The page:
Ain’t Got No Money opens with a searing Innes Sibun guitar, signaling the locomotive vocal that follows. The slice of life lyrics are the Universal theme we’ve all seen at times: “Ain’t got no money/Got no work no play/Well I ain’t got no money/But I still got bills to pay.” Her elastic powerhouse vocal cords come to life here. The interplay between singer and guitarist is seamless and dynamic. Singers often stretch their capacity and sound like screamers. Schorr hits the extremes successfully. When she unleashes her pipes the result is crystal clear diction and power that never sounds strained.
Aunt Hazel, an ode to the power of heroin (“I’m in trouble again/just one hit to clear my mind/I’ll pay the rent another time”) is starkly gutsy. Sibun’s guitar is again a force of its own. Damn the Reason, a song that weighs the pros and cons of leaving with Ollie Brown now on guitar, is a medium tempo over which her vocals ring “don’t want to see myself in your eyes.” Cat and Mouse is about self-fulfillment and when she sings that she will “pack up my secrets and leave the rest to you” you know this is a woman on a mission. On his Work No More guitarist extraordinaire Walter Trout propels Sari to gorgeous bluesy lines about reaching the goal. On Demolition Man she sings, “You’ll never quit your sinning ways/you’re just the man I need.” The lyrics on Oklahoma are transcendent: “There’s a big fat moon in a jealous sky/Mocking the way that my lover done bid me goodbye.”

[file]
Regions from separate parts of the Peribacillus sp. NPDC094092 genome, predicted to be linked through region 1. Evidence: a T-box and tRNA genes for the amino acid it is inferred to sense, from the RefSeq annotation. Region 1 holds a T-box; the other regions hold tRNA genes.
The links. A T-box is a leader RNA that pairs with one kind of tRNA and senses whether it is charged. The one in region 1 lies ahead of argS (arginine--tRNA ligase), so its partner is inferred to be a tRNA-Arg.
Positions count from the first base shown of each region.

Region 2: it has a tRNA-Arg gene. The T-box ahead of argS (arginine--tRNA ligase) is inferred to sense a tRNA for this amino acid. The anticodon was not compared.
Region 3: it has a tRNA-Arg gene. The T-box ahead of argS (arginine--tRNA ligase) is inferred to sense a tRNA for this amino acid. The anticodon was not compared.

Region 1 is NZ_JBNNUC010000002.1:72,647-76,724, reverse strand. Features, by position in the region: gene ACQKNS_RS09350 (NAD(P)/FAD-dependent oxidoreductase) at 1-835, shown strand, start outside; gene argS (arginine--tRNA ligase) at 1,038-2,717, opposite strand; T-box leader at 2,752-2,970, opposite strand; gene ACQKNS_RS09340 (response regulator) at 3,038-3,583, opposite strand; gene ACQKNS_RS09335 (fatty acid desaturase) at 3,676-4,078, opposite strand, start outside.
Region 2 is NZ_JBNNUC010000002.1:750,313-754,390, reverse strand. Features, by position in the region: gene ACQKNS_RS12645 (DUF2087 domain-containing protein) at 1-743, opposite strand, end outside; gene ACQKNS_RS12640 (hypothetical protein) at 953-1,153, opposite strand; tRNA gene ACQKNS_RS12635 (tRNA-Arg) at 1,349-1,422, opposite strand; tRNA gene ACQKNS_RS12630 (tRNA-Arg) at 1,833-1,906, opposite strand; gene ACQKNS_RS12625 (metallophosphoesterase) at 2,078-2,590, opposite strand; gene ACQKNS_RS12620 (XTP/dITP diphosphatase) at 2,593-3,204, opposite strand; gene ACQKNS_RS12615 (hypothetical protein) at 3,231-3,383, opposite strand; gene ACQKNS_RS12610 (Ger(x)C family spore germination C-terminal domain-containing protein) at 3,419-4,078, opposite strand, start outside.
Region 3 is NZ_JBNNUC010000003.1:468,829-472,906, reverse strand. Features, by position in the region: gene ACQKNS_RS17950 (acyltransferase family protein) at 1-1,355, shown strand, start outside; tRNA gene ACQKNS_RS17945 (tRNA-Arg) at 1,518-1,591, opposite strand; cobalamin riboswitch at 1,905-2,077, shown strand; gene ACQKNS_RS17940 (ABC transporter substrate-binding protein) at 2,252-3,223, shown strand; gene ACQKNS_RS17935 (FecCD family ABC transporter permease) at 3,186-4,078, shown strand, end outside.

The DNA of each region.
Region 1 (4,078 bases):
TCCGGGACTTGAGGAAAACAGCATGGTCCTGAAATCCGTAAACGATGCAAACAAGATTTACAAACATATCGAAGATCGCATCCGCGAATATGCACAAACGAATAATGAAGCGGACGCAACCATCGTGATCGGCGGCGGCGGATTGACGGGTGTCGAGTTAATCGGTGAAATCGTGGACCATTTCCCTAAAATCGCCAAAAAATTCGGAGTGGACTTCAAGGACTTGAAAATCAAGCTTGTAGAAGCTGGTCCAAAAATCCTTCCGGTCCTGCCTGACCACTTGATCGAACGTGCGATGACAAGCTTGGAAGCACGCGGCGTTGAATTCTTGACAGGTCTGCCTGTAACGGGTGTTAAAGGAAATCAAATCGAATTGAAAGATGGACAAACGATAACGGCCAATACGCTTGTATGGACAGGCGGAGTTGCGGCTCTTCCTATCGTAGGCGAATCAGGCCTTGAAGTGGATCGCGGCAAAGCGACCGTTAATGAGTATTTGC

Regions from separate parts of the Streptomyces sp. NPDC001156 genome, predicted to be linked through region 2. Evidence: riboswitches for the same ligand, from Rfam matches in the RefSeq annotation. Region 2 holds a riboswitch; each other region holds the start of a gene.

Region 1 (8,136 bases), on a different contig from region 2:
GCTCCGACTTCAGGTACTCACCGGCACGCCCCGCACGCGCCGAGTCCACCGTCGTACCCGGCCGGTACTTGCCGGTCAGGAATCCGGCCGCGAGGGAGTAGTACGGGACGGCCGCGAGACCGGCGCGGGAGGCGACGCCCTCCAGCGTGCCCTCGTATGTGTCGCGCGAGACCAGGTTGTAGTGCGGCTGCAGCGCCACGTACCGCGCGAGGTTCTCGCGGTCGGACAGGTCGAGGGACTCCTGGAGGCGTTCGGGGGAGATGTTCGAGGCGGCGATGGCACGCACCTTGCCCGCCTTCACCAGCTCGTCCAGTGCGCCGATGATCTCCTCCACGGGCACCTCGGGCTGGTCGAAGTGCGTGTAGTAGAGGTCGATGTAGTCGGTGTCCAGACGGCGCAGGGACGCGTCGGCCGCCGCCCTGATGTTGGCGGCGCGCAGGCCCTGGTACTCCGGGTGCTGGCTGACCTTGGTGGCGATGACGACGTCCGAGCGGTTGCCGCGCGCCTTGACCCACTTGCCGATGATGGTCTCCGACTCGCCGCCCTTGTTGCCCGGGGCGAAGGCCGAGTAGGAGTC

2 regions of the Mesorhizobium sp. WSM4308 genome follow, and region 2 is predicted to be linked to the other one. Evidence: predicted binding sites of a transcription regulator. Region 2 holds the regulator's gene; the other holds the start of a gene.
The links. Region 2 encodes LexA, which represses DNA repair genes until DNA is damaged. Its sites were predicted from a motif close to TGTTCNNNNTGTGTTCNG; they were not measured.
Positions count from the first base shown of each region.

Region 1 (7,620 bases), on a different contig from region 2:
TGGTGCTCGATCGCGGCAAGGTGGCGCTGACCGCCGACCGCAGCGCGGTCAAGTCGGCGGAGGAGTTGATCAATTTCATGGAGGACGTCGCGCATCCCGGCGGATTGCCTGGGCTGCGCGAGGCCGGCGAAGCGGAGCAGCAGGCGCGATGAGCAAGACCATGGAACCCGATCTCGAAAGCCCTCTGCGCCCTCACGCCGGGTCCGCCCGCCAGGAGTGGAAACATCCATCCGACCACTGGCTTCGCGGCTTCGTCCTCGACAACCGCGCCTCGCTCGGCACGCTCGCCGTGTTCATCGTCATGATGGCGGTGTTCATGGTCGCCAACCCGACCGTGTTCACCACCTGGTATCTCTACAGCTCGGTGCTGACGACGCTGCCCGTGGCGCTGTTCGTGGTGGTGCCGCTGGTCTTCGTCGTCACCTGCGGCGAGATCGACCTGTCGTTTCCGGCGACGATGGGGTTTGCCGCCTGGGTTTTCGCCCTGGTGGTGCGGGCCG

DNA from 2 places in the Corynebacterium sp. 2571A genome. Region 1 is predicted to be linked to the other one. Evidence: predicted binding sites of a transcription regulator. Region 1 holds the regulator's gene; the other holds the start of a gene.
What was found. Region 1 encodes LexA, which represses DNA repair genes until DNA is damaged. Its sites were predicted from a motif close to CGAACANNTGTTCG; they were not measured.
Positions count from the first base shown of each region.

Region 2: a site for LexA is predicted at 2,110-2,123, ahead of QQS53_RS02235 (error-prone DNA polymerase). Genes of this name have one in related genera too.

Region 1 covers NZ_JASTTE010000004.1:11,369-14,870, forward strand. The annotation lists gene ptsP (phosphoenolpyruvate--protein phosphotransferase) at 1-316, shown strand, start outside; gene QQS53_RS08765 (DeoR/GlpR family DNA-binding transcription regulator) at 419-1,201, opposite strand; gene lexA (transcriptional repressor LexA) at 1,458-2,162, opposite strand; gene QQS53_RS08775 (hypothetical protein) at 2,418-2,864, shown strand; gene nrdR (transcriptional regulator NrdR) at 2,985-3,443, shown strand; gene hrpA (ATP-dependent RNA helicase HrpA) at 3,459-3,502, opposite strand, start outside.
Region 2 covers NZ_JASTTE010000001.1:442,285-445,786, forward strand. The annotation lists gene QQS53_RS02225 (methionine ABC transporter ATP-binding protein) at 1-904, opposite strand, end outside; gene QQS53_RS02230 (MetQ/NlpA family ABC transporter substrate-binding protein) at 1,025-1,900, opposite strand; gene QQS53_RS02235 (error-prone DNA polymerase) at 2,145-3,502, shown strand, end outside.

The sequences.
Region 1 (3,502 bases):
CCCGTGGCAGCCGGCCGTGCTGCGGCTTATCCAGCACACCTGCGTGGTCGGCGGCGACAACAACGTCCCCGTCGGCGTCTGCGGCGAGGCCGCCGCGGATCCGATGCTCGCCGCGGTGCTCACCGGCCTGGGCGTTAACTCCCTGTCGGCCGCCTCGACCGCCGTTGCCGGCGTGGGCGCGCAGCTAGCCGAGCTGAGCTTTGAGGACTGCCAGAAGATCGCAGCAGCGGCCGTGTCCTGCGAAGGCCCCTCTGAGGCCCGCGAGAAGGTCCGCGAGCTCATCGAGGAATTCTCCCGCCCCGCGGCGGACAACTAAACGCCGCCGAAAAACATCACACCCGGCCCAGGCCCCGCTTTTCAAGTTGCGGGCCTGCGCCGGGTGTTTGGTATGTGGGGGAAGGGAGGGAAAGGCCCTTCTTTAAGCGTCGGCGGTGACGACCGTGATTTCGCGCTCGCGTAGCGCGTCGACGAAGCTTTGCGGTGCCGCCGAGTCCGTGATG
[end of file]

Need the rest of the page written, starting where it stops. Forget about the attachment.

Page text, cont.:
Letting Go is a song about coming to grips with a new normal. She sings, “All my dreams belong to yesterday” and vows, “I will love you forever/’Til the stars retreat from the sky.” This is a standout. Her vocalizing is bluesy and mesmerizing. The backing is first rate, as well, with Sibun on guitar, Quique Bonal on rhythm guitar, Jesus Lavillas on keys and the solid rhythm section of bassist Nani Conde and drummer Jose Mena.
Kiss Me (“There’s a hummingbird’s wings/beating in my chest ….all I want you to do is kiss me”) is a song most of us can relate to and Ordinary Life (“I’ve made my piece with loneliness”) close an album that is wholly impressive, top to bottom. In a field of first-rate female vocalists that we’ve been blessed with this year, Sari Schorr more than holds her own. — Mark Gallo

Down Home Blues
Detroit Special
Wienerworld 3CD—5095